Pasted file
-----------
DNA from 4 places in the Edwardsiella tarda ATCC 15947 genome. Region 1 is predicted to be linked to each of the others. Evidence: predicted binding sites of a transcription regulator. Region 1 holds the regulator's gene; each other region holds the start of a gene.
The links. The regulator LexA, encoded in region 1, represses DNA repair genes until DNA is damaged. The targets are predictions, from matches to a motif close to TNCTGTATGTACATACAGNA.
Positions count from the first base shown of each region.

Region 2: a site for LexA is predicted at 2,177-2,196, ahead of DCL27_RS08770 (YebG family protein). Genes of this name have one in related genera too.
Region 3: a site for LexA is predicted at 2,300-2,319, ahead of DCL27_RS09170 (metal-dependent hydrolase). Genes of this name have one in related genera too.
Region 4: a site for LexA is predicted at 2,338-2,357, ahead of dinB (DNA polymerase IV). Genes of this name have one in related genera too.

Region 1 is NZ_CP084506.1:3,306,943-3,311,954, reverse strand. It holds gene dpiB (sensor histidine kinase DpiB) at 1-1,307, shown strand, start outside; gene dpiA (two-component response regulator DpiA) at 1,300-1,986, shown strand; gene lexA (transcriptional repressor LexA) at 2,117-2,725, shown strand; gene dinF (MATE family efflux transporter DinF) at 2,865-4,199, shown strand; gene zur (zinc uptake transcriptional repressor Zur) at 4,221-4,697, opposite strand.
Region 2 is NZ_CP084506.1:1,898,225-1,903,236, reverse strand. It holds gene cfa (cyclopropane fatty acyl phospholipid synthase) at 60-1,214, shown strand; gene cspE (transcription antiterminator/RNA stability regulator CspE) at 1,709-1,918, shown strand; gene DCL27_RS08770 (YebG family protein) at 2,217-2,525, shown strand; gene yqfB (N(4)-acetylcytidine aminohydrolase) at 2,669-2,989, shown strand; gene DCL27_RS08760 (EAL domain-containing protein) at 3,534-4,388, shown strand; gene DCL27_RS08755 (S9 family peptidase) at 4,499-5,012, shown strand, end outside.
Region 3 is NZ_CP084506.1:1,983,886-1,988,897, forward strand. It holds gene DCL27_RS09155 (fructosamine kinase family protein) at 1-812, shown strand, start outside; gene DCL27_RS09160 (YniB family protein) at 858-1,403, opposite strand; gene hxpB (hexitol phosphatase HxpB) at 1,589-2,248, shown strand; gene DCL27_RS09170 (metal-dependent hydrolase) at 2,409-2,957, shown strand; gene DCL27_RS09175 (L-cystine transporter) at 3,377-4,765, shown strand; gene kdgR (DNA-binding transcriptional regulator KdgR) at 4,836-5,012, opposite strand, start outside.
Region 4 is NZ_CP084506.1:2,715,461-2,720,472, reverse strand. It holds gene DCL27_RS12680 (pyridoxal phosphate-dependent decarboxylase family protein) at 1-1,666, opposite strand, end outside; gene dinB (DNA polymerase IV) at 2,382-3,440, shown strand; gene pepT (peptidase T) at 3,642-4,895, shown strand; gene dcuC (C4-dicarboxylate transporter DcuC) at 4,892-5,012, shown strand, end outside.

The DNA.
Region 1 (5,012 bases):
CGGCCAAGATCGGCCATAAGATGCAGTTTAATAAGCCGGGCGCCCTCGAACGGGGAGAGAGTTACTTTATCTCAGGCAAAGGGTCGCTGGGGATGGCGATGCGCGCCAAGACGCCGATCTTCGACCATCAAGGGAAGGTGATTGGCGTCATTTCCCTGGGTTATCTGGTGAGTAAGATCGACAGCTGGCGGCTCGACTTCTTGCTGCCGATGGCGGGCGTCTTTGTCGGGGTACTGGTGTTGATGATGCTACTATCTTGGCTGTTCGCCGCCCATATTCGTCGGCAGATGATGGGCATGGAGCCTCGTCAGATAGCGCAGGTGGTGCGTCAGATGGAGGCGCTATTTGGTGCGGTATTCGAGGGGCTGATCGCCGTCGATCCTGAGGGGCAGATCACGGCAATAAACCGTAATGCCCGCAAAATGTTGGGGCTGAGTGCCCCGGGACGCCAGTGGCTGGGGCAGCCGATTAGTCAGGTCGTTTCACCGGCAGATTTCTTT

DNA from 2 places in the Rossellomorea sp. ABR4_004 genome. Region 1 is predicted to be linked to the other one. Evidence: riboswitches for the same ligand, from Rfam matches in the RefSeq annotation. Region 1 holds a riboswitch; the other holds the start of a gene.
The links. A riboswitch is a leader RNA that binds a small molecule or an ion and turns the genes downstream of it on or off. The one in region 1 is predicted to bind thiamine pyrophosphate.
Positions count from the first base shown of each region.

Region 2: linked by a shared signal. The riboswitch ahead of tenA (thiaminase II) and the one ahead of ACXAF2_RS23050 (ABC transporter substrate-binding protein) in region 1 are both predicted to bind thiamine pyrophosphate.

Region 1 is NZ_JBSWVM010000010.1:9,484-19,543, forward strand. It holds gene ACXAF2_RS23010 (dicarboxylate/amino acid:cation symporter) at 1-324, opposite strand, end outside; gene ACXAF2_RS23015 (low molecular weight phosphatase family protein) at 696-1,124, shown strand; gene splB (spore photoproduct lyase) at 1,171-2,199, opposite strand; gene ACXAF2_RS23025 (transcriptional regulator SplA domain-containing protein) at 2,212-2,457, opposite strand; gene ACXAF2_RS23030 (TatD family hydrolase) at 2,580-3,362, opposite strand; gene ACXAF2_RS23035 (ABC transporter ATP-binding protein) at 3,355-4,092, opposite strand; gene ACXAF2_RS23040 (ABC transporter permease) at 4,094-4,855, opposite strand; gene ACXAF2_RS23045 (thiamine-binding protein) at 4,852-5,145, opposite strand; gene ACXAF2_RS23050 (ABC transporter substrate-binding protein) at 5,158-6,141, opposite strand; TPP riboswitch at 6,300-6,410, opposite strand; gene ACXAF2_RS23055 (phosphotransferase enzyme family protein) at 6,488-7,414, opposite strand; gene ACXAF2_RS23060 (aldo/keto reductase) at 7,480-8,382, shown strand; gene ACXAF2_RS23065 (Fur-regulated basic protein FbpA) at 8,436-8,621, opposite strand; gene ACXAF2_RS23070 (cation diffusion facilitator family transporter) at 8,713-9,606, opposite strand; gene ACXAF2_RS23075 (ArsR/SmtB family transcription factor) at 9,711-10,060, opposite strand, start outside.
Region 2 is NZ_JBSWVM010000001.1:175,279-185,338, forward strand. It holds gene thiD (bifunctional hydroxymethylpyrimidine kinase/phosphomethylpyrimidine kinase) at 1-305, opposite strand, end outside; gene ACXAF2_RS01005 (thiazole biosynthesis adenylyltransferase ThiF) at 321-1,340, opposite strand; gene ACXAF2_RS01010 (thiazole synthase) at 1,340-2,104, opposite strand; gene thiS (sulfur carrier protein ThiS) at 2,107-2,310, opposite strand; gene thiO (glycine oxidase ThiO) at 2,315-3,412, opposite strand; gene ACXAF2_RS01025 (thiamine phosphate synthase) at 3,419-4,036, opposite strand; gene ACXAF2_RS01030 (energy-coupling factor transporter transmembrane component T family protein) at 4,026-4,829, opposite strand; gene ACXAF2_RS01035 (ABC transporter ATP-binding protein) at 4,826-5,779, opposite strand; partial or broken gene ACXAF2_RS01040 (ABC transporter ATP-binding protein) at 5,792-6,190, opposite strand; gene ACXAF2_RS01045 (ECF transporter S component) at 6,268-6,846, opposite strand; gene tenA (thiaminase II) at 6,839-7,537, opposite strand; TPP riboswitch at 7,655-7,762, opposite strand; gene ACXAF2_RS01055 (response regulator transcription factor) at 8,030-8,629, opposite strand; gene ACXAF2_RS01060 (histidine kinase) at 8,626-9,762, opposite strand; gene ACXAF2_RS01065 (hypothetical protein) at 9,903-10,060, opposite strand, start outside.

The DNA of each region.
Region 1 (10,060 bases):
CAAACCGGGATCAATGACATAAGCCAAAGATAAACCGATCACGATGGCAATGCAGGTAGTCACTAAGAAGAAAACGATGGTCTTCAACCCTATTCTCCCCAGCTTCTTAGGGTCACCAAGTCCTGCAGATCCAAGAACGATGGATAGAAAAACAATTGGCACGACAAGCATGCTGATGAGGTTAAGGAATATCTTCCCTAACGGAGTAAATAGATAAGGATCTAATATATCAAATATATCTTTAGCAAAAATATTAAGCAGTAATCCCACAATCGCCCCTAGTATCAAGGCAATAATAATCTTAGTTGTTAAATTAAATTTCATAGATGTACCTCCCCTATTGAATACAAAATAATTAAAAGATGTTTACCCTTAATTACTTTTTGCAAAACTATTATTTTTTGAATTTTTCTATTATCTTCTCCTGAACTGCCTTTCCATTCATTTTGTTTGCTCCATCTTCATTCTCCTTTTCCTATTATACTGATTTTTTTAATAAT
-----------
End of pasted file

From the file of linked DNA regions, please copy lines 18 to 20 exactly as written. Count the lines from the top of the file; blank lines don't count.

Region 1 is NZ_JBSWVM010000010.1:9,484-19,543, forward strand. It holds gene ACXAF2_RS23010 (dicarboxylate/amino acid:cation symporter) at 1-324, opposite strand, end outside; gene ACXAF2_RS23015 (low molecular weight phosphatase family protein) at 696-1,124, shown strand; gene splB (spore photoproduct lyase) at 1,171-2,199, opposite strand; gene ACXAF2_RS23025 (transcriptional regulator SplA domain-containing protein) at 2,212-2,457, opposite strand; gene ACXAF2_RS23030 (TatD family hydrolase) at 2,580-3,362, opposite strand; gene ACXAF2_RS23035 (ABC transporter ATP-binding protein) at 3,355-4,092, opposite strand; gene ACXAF2_RS23040 (ABC transporter permease) at 4,094-4,855, opposite strand; gene ACXAF2_RS23045 (thiamine-binding protein) at 4,852-5,145, opposite strand; gene ACXAF2_RS23050 (ABC transporter substrate-binding protein) at 5,158-6,141, opposite strand; TPP riboswitch at 6,300-6,410, opposite strand; gene ACXAF2_RS23055 (phosphotransferase enzyme family protein) at 6,488-7,414, opposite strand; gene ACXAF2_RS23060 (aldo/keto reductase) at 7,480-8,382, shown strand; gene ACXAF2_RS23065 (Fur-regulated basic protein FbpA) at 8,436-8,621, opposite strand; gene ACXAF2_RS23070 (cation diffusion facilitator family transporter) at 8,713-9,606, opposite strand; gene ACXAF2_RS23075 (ArsR/SmtB family transcription factor) at 9,711-10,060, opposite strand, start outside.
Region 2 is NZ_JBSWVM010000001.1:175,279-185,338, forward strand. It holds gene thiD (bifunctional hydroxymethylpyrimidine kinase/phosphomethylpyrimidine kinase) at 1-305, opposite strand, end outside; gene ACXAF2_RS01005 (thiazole biosynthesis adenylyltransferase ThiF) at 321-1,340, opposite strand; gene ACXAF2_RS01010 (thiazole synthase) at 1,340-2,104, opposite strand; gene thiS (sulfur carrier protein ThiS) at 2,107-2,310, opposite strand; gene thiO (glycine oxidase ThiO) at 2,315-3,412, opposite strand; gene ACXAF2_RS01025 (thiamine phosphate synthase) at 3,419-4,036, opposite strand; gene ACXAF2_RS01030 (energy-coupling factor transporter transmembrane component T family protein) at 4,026-4,829, opposite strand; gene ACXAF2_RS01035 (ABC transporter ATP-binding protein) at 4,826-5,779, opposite strand; partial or broken gene ACXAF2_RS01040 (ABC transporter ATP-binding protein) at 5,792-6,190, opposite strand; gene ACXAF2_RS01045 (ECF transporter S component) at 6,268-6,846, opposite strand; gene tenA (thiaminase II) at 6,839-7,537, opposite strand; TPP riboswitch at 7,655-7,762, opposite strand; gene ACXAF2_RS01055 (response regulator transcription factor) at 8,030-8,629, opposite strand; gene ACXAF2_RS01060 (histidine kinase) at 8,626-9,762, opposite strand; gene ACXAF2_RS01065 (hypothetical protein) at 9,903-10,060, opposite strand, start outside.

The DNA of each region.